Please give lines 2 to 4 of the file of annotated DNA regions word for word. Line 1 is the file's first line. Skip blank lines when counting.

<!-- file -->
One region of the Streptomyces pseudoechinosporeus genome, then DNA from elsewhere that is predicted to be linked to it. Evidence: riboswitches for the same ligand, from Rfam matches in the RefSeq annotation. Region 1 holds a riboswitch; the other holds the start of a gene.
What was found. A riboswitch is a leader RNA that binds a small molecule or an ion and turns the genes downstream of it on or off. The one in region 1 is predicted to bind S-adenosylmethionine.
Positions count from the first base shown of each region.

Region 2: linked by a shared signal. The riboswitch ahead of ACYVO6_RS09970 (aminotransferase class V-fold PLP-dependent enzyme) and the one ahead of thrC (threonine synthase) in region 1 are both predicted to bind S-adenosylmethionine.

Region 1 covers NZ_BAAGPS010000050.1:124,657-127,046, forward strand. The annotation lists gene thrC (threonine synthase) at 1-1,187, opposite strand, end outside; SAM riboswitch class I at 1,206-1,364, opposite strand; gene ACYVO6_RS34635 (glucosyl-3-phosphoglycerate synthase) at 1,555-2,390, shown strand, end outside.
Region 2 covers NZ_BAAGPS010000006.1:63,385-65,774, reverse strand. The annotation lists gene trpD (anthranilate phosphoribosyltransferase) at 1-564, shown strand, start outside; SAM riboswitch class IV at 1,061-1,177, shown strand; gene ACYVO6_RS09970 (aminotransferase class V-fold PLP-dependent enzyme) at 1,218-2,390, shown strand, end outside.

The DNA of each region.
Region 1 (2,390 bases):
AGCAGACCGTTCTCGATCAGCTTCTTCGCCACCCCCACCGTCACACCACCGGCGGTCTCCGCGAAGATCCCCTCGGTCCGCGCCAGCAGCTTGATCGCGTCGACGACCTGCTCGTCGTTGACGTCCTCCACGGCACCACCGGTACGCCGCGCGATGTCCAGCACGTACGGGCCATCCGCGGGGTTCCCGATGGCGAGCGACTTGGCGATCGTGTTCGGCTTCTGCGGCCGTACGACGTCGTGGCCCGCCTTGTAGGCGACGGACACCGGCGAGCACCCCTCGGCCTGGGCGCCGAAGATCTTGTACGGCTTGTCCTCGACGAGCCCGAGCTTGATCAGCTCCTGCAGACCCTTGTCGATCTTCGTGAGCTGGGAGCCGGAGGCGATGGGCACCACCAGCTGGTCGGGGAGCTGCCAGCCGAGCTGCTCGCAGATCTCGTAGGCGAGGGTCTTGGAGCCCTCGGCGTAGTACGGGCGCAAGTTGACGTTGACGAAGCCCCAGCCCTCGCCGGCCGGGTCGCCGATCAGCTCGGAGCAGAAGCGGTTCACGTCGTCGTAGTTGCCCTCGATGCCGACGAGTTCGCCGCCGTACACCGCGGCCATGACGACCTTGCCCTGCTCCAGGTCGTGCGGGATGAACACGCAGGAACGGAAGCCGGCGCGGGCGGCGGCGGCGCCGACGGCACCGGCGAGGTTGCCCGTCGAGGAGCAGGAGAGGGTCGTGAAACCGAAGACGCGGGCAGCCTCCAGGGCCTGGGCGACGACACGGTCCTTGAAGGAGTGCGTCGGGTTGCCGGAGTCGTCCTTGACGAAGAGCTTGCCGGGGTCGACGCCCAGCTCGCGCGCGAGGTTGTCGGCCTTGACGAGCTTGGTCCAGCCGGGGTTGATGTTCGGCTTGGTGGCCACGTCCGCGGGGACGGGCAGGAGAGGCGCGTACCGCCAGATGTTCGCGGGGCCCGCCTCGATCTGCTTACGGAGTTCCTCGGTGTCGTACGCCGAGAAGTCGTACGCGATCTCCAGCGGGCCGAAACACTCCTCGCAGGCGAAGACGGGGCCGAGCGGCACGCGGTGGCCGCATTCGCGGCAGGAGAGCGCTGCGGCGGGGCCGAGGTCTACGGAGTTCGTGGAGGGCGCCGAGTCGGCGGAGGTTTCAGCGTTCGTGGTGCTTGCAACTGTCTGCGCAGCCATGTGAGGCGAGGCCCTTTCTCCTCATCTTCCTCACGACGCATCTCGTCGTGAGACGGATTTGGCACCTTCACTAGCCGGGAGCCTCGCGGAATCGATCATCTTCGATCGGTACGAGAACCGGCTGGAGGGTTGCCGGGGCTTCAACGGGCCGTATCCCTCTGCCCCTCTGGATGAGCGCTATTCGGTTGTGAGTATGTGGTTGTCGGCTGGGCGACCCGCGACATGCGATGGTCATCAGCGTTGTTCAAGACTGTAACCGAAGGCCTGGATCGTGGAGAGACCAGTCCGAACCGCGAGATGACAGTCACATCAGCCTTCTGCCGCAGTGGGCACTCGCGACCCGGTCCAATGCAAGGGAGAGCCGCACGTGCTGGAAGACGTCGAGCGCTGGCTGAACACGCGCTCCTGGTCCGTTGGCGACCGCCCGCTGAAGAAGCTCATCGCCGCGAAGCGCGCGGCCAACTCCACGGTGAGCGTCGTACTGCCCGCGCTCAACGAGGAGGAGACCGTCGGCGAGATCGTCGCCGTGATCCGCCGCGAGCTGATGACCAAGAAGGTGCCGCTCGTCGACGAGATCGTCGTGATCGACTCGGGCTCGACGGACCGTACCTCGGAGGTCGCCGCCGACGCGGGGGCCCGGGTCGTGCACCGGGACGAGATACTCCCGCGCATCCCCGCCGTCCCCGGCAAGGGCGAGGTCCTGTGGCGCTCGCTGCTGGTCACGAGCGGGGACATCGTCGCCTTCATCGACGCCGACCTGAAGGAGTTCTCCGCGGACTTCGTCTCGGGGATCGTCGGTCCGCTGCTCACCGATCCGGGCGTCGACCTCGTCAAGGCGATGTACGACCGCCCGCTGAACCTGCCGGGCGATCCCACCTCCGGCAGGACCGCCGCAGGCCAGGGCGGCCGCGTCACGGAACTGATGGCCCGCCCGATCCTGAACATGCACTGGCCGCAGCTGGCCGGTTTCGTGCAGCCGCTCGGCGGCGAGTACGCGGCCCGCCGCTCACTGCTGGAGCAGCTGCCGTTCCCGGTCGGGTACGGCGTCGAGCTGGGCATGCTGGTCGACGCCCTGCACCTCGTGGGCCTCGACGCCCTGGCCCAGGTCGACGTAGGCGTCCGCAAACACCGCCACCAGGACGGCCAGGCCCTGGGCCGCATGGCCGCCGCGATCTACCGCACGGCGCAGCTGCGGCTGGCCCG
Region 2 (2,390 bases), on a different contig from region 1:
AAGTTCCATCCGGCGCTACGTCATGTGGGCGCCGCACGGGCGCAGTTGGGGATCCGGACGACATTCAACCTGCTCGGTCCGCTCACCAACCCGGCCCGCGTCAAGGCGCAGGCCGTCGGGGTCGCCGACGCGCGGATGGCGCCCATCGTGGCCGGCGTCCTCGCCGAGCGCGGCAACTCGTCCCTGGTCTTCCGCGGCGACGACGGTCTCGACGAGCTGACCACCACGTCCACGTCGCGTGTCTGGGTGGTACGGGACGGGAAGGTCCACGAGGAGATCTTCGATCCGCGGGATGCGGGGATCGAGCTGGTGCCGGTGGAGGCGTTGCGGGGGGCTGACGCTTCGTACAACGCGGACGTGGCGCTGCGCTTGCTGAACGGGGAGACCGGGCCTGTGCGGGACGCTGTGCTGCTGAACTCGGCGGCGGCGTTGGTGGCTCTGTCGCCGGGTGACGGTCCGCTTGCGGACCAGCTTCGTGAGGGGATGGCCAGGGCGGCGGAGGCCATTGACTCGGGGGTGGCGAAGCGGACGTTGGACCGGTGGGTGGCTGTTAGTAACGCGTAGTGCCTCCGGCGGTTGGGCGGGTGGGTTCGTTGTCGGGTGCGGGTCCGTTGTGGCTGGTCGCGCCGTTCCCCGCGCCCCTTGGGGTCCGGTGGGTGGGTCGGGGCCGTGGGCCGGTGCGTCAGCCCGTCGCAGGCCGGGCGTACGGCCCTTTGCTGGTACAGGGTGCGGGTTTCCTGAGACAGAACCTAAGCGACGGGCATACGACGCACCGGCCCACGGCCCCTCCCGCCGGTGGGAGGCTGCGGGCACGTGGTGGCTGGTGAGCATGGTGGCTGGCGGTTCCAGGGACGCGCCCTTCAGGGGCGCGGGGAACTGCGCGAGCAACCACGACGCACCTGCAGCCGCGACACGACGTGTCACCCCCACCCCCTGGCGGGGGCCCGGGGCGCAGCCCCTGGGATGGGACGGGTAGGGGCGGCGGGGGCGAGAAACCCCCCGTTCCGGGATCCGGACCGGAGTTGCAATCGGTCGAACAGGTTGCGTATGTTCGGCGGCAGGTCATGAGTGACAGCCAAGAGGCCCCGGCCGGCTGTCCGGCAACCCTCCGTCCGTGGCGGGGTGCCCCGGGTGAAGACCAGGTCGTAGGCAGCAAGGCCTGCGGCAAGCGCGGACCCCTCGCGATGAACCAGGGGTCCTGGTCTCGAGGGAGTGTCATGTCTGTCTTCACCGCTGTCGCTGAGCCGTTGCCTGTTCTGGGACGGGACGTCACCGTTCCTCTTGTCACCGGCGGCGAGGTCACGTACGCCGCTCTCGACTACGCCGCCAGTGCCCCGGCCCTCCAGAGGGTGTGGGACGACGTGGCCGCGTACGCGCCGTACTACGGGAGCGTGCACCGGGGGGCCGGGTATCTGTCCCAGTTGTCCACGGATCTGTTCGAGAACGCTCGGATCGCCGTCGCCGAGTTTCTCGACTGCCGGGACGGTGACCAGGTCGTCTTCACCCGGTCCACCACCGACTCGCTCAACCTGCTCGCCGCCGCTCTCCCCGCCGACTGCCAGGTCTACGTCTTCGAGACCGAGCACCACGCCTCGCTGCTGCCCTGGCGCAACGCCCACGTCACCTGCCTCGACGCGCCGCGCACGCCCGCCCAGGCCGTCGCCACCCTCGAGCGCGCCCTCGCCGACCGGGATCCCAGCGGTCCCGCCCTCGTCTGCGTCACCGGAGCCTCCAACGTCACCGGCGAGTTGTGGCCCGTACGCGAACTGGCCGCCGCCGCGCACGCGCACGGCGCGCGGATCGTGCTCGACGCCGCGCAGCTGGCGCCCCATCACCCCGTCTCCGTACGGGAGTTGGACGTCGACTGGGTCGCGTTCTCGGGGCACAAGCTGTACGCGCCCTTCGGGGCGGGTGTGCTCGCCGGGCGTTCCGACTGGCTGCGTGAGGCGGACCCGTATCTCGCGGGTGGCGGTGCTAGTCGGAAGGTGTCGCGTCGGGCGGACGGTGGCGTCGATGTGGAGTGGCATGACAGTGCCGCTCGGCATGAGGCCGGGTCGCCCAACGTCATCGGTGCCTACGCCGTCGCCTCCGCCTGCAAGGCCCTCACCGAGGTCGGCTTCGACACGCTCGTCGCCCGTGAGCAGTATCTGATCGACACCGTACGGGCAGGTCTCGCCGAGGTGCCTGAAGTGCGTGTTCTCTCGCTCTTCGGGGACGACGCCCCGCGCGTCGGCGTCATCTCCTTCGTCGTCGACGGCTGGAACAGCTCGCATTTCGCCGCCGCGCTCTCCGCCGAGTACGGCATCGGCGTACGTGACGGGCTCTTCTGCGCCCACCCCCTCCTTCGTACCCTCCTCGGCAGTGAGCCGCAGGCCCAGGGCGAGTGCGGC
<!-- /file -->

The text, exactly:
What was found. A riboswitch is a leader RNA that binds a small molecule or an ion and turns the genes downstream of it on or off. The one in region 1 is predicted to bind S-adenosylmethionine.
Positions count from the first base shown of each region.

Region 2: linked by a shared signal. The riboswitch ahead of ACYVO6_RS09970 (aminotransferase class V-fold PLP-dependent enzyme) and the one ahead of thrC (threonine synthase) in region 1 are both predicted to bind S-adenosylmethionine.